I read this article the other day about this small town Doctor, who still makes house calls. As I read the article found here:
I was impressed with what this sweet Doctor, and for what he was doing for the people who are his patients in this small town of Georgia.
In my quest for Doctors throughout my life and the life of my kids...I still think it is ok to uphold some of the things (standards) that this dear Doctor does every day. I understand the world has gotten bigger and more complex... but some things should always be there, when you work with people. I will highlight a few of them in this article. I know that many of you would almost laugh when you think of ever finding a Doctor who is like Dr. McMahan. Still there have been a handful of Doctors that we have found like that... and how they have blessed our lives...has been amazing. So I am grateful for their compassion and concern (real concern) for me and my family!
He is there to be the best Doctor for these people, money doesn't drive him. Personal connections do make all the difference!
Imagine this: You are a young doctor who has recently graduated from
medical school. An excellent student, you could choose to practice
almost anywhere—including Atlanta, where your advising professor has
connections. Instead, you set up shop in a small southern town, much
like the one you grew up in. It's the kind of place where the neighbors
all know each other, where families have lived for generations and still
attend the same church. It's also a place where a young doctor is
unlikely to get rich.
He listens and looks them in the eye!
I notice that with each patient, McMahan listens intently and looks them
in the eye when he talks. He acknowledges later that the eye contact is
deliberate. "That's the No. 1 complaint I hear about other doctors," he
says. "Patients say, 'He never looks at me! He's always on the
computer.' So I always look up. I put my hand on their shoulder." He
shrugs. "Sometimes compassion is even more important than a
He uses the experiences that he has had to go through in his life, to support and understand each patient!
Such personal attentiveness does take effort, McMahan admits—especially
given that computerized medical records have become ever more
complicated, with dozens of menus that a physician must click through
during each visit. But he's sympathetic to patients who feel as if
they're being ignored. When McMahan's then 24-year-old son was diagnosed
with a rare cancer in 2008, the family sought treatment at Memorial
Sloan-Kettering in New York, and the process deepened his perspective.
"When you carry some of the battle scars that your patients carry, you
meet them at their level," he says.
He goes the extra mile!
Besides running his private practice, the doctor spends one morning each
week making the rounds at the local nursing homes, checking medications
and visiting with patients he knows. He also treats patients at the
local detention center, a mixed-use facility in Ocilla that houses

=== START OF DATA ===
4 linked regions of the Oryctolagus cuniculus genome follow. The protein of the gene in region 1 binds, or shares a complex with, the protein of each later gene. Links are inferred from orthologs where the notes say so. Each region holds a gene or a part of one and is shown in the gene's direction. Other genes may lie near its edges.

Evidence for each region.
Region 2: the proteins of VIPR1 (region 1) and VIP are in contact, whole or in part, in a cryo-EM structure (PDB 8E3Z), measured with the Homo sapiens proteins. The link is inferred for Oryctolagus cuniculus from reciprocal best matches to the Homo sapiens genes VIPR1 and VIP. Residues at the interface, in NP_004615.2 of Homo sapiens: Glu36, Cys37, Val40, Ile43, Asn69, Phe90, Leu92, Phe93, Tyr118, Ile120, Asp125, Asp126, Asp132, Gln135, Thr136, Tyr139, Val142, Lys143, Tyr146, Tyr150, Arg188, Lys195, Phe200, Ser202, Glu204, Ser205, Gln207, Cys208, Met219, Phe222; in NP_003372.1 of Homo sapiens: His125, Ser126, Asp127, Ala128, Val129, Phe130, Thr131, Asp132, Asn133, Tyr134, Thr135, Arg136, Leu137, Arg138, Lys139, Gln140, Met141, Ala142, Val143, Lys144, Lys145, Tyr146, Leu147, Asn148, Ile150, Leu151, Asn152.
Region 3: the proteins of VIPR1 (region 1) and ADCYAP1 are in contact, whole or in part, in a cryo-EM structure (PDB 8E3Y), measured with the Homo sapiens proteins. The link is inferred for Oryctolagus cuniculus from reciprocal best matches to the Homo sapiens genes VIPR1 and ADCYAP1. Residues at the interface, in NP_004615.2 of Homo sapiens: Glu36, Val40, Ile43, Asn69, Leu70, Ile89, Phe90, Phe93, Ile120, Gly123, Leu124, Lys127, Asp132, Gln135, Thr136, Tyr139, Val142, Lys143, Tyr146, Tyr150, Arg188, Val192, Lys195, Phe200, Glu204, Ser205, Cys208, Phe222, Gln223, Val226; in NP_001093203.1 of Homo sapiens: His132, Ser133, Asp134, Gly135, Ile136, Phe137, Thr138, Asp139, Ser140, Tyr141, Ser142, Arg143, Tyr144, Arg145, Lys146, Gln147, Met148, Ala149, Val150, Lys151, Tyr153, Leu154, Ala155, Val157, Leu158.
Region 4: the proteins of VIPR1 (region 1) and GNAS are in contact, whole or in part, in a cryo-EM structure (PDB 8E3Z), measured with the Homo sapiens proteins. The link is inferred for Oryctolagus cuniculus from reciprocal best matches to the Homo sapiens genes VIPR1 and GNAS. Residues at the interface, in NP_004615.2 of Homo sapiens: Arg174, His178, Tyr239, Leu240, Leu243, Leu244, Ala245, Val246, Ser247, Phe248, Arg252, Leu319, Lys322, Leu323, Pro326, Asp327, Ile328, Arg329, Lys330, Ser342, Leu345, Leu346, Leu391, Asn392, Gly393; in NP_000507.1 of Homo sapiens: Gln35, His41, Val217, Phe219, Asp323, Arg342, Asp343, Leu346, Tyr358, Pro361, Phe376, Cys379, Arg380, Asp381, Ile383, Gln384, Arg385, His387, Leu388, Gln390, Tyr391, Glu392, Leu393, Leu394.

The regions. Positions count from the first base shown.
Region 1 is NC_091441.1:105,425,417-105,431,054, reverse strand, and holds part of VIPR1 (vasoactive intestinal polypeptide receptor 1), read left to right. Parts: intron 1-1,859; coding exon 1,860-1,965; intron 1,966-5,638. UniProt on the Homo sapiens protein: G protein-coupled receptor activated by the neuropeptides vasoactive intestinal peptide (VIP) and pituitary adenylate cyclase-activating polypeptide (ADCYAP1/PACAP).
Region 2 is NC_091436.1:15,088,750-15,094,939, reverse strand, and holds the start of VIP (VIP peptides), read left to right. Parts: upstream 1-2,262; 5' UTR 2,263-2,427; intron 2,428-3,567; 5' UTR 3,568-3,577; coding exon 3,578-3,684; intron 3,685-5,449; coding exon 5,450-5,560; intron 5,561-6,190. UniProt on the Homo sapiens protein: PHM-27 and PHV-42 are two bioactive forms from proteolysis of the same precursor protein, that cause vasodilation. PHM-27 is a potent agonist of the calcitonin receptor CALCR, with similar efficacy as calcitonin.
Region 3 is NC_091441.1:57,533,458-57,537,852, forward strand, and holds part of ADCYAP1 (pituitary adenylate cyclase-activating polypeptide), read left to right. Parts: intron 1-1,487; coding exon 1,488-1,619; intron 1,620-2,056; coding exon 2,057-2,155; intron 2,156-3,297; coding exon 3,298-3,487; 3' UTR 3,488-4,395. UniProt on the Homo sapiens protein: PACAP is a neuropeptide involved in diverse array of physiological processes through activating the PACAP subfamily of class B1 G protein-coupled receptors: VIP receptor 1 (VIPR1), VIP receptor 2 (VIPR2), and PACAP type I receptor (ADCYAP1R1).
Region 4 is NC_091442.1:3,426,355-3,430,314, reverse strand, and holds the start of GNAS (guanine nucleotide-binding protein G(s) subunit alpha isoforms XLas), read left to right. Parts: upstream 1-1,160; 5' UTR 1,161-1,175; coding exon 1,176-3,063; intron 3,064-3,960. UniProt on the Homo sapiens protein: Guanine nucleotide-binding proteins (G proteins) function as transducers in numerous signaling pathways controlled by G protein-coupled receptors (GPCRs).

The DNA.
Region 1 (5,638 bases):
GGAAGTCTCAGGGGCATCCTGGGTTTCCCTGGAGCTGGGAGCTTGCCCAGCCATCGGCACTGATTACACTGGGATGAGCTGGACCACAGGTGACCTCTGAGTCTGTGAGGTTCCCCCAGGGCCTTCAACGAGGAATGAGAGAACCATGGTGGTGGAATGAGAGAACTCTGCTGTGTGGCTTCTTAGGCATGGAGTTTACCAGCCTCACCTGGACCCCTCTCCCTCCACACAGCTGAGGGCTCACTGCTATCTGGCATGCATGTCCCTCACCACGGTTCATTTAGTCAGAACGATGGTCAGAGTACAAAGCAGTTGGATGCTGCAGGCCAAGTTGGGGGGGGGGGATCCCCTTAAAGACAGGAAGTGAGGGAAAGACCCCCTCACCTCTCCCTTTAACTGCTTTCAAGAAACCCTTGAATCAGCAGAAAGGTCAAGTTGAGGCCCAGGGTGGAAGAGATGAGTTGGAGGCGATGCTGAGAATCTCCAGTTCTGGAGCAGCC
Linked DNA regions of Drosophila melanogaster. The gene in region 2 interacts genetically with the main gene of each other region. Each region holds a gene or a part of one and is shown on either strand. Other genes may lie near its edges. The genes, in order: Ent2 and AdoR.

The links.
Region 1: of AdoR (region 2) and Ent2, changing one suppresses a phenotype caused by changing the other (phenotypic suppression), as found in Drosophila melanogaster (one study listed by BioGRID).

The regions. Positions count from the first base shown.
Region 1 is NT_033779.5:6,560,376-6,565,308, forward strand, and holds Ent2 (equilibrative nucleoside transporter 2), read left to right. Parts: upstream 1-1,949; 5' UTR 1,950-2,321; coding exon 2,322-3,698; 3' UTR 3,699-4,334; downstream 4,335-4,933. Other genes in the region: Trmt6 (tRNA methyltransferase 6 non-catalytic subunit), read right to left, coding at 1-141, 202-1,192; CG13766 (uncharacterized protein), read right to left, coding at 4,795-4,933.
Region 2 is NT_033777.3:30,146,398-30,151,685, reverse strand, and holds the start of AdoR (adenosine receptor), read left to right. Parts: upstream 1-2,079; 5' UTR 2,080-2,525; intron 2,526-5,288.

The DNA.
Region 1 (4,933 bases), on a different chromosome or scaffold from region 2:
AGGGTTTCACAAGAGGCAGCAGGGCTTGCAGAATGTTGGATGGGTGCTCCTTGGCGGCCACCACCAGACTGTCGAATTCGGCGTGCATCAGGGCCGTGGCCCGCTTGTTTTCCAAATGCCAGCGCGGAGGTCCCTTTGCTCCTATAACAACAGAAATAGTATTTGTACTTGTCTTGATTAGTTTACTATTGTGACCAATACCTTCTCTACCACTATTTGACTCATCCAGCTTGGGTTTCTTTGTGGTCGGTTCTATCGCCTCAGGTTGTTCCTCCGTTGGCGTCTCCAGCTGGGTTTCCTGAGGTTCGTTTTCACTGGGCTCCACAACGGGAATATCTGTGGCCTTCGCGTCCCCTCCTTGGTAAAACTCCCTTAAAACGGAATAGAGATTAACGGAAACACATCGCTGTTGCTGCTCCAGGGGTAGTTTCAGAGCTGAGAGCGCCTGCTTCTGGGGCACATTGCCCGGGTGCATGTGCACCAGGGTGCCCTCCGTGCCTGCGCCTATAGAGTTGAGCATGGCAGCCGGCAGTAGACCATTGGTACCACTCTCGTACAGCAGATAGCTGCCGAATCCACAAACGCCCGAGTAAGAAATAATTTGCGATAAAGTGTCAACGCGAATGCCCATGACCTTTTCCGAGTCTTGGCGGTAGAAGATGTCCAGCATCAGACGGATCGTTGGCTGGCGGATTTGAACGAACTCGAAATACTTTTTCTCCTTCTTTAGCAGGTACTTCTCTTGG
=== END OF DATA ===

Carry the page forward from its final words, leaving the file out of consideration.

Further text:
immigrations and customs detainees, along with federal inmates.
He is trying to teach them to over come certain habits that are damaging their health...that is a hard sale!
Starting out, McMahan provided mostly acute care, what he describes as
"lumps, bumps, rashes, colds, sore throats." These days, though, he's
more likely to see patients with multiple chronic diseases: diabetes,
high blood pressure, heart disease. Most are overweight, and many smoke.
(In Ocilla, smoking is still permitted on the grounds of the local
hospital—a policy McMahan has been trying to change.)
As the doctor to a high-risk population, McMahan spends much of his time
trying to convince his patients to eat better and to exercise:
unpopular prescriptions in the rural South. "It's like the Pogo
cartoon," he says ruefully. " 'We have met the enemy, and the enemy is
As a doctor,
McMahan says, he can sometimes feel powerless in the face of people's
habits. "We're a bunch of hardheaded southerners," McMahan acknowledges.
"But we're talking about societal issues now. Is health care a
privilege or a right, and who pays for it? And how much do you get when
there's a limited resource?"
Since starting out, he adds, cutbacks by insurance companies have eaten
away at the modest profit margin he once relied on. "For many family
doctors, it's nearly impossible to make a living now," he says. "You
have to make enough to pay the light bill, and to pay your
employees—while still trying to be compassionate and not overcharge
patients. That's why so many physicians these days are selling their
For a moment, McMahan seems glum, but then he shrugs the mood off.
He is doing what seems like the impossible but he likes what he does and knows that is what he is suppose to do!
"The truth is, this is what I want to do," he says, as we walk out into
the warm night air. "I like being a family doctor. I believe all
Americans deserve a physician that they can rely on. That's one thing
I'd like to publicize: You can get good care in a small town. And I'm
doing what I can to keep it that way.
What a great article, and what a great concept!
Good night dear friends!
"A physician is obligated to consider more than a diseased organ, more
even than the whole man - he must view the man in his world." ~Harvey
A Short History of Medicine
2000 B.C. - "Here, eat this root."
1000 B.C. - "That root is heathen, say this prayer."
1850 A.D. - "That prayer is superstition, drink this potion."
1940 A.D. - "That potion is snake oil, swallow this pill."
1985 A.D. - "That pill is ineffective, take this antibiotic."
2000 A.D. - "That antibiotic is artificial. Here, eat this root."